Additional improvements to the pedestrian bridge and a feasibility study on the relocation of Amsterdam’s train station where just two of the projects included in a $1.2 million bond resolution passed at last Tuesday’s common council meeting. Almost all, if not the entirety of the bond, will be reimbursed through various grants that the city has been recently awarded with. The council voted unanimously for the resolution and the mayor signed it later last week.
Projects specified in the resolution:
$650,000 for additional improvements and artwork on the Mohawk Valley Gateway Overlook pedestrian bridge
$285,000 to construct a new firing range for the Amsterdam Police Department
$160,000 to purchase new equipment and apparatus for the Amsterdam Fire Department
$93,500 to match a $115,000 grant received in December 2015 to conduct a feasibility study for moving the city’s train station to the downtown area.
The only amount that so far will not be reimbursed through grant money is the $93,500 for the train station feasibility study. However, Mayor Michael Villa said he is looking into the possibility of finding other grant money to cover that amount as well.
The $650,000 amount for the pedestrian bridge will be reimbursed with two grants, the first of which was a $325,000 amount awarded in December 2014 through the Mohawk Valley Regional Economic Development Council (MVREDC) initiative. The grant was originally intended to cover the cost to add the “Wheel of Life” design and other historical engravings and markers on the bridge. However, the grant required matching funds to be used, and in June 2015, the common council opted not to borrow funds to match the grant. Only days after that decision, the city received approximately $1 million in funding from the NY State Assembly to cover the costs of those projects. The city received another $325,000 grant from the New York State Department of Transportation in October 2015 which will serve as the matching amount for the first grant which will be re purposed for other improvements to the bridge project.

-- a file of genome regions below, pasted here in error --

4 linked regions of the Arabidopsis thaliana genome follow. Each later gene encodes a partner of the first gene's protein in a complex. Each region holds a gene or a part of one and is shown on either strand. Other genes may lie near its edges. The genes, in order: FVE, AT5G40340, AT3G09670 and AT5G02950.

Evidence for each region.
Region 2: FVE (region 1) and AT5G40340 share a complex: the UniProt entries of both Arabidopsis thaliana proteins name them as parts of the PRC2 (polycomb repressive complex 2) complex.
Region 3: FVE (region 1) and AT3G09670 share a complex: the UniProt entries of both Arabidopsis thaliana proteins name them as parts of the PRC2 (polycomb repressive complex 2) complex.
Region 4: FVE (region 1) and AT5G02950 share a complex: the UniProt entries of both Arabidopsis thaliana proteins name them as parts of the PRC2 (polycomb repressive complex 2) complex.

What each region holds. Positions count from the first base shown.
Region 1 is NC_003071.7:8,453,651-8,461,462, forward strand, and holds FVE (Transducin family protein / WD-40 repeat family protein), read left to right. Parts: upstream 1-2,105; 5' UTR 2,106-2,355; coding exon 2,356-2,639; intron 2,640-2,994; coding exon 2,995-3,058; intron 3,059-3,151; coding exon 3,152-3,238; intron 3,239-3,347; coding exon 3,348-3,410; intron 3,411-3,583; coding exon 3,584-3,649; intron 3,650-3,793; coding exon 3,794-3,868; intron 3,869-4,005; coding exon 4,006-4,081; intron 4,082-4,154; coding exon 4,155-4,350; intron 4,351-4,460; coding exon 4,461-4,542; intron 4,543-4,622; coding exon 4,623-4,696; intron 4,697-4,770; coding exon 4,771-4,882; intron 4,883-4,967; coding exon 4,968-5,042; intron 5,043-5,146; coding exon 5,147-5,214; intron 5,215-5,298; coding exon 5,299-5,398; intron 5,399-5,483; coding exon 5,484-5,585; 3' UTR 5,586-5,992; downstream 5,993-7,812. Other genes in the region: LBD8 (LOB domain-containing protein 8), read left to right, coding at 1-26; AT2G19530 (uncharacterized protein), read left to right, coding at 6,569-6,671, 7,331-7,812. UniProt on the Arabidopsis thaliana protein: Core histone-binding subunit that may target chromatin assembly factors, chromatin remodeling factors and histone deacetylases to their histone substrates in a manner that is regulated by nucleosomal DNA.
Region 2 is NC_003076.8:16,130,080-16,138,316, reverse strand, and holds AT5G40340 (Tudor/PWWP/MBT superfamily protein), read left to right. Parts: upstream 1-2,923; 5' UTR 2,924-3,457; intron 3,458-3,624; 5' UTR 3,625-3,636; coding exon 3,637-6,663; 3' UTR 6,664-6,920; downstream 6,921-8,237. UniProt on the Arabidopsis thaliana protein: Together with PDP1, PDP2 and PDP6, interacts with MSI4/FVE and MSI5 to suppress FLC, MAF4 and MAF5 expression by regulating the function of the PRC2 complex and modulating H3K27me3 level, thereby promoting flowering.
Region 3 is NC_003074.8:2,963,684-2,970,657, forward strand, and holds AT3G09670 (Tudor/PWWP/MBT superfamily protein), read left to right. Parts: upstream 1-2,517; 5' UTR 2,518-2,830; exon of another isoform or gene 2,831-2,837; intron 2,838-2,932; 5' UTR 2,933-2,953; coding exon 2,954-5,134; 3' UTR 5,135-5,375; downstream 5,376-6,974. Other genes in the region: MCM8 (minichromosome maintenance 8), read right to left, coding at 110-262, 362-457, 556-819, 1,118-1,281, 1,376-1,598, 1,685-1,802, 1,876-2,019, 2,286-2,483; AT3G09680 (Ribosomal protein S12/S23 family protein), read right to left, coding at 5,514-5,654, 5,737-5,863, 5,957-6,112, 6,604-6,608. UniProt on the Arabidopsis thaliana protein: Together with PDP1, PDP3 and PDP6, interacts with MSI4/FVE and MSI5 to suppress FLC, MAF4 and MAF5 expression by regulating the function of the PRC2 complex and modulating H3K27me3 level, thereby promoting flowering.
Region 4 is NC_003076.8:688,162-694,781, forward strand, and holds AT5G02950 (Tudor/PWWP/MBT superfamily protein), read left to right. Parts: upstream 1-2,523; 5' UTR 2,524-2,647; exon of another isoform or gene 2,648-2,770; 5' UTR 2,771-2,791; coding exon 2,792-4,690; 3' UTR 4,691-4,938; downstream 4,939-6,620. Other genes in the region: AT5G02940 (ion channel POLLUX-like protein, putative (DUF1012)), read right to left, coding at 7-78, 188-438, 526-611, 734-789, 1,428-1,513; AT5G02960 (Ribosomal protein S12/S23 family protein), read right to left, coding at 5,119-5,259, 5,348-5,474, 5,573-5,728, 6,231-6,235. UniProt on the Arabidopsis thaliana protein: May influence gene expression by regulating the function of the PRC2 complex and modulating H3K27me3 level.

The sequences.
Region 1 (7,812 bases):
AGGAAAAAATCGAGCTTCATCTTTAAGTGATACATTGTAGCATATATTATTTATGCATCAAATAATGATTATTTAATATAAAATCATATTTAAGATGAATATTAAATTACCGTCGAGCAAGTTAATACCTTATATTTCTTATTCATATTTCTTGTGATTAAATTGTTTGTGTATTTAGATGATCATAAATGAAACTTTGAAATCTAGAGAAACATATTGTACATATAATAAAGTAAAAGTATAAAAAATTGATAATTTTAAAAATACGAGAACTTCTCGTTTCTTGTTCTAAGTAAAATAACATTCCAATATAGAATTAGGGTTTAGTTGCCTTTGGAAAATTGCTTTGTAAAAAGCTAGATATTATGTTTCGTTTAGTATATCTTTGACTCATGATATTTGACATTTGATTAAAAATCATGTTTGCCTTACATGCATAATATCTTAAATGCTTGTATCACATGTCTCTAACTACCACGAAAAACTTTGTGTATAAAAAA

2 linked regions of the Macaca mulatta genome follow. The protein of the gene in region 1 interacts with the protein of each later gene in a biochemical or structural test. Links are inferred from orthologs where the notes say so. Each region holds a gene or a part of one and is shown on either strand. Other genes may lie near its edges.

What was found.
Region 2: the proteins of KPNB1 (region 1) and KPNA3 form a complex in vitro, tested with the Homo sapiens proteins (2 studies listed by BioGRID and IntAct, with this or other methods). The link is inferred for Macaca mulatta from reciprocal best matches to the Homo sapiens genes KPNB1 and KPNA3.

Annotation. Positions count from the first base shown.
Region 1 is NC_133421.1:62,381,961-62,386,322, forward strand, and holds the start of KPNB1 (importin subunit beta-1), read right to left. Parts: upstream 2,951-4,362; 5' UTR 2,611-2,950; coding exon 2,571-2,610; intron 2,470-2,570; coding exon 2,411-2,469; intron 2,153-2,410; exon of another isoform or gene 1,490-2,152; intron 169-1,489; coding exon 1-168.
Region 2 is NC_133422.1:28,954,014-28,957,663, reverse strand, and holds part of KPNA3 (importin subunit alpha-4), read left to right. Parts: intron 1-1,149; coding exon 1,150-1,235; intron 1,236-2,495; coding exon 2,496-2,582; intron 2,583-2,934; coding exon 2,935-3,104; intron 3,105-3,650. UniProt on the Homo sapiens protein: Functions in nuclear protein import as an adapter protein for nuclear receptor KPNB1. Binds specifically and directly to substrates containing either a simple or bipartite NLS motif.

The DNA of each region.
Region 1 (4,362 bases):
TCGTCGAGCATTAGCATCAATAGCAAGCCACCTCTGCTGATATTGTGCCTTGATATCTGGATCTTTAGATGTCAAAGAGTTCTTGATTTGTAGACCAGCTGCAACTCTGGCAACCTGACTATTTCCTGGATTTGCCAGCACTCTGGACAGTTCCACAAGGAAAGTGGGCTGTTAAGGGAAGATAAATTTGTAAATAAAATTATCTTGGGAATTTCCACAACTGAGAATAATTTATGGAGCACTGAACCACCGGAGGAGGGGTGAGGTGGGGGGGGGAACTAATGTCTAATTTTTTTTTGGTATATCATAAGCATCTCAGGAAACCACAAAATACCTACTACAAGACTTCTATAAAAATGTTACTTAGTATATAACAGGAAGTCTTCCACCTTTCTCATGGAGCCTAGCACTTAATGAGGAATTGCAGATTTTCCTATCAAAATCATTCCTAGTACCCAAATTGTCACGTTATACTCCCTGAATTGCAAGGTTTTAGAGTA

According to Villa, the final decision as to what the money will be used for has not been formally decided yet. However he mentioned bathroom facilities and two additional statues as some of the possibilities. He said that he will make the final decision based on recommendations from an ad-hoc committee that is still in the process of being formed. Villa said that Alderman Chad Majewski, Kelly E. Quist-Demars, constituent representative for Congressman Paul Tonko, and former mayor Ann Thane will be involved with the committee.
“It will all be based on the committee’s recommendations,” said Villa. “They’re going to put together a comprehensive team that researches any ideas that [former mayor Thane] had when she was involved with it, and also reaching out to artists around the area. So they’ll have different varying opinions and they’ll present us with what they think needs to go there.”
During the meeting, Alderman Ed Russo pointed out that the money spent on the feasibility study for the train station relocation doesn’t guarantee that the city will receive a federal Transportation Investment Generating Economic Recovery (TIGER) grant, which would be necessary to build the project.
Alderman Jim Martuscello replied, “But if you don’t – you deny the $93,000, you shouldn’t even apply for that grant. Because we have nothing to go by…we don’t even have the study of where it should go, how much it would cost, nothing…so why would they give us the grant if we don’t take that first initial step?”
Martuscello added later, ““If you don’t want the train station, or if you don’t perceive downtown going anywhere, then don’t vote for it,” said Martuscello.
“With all the money we’ve invested in our downtown, I think this is the next step that we need to take to continue the growth we’re seeing down there,” said Alderman Chad Majewski.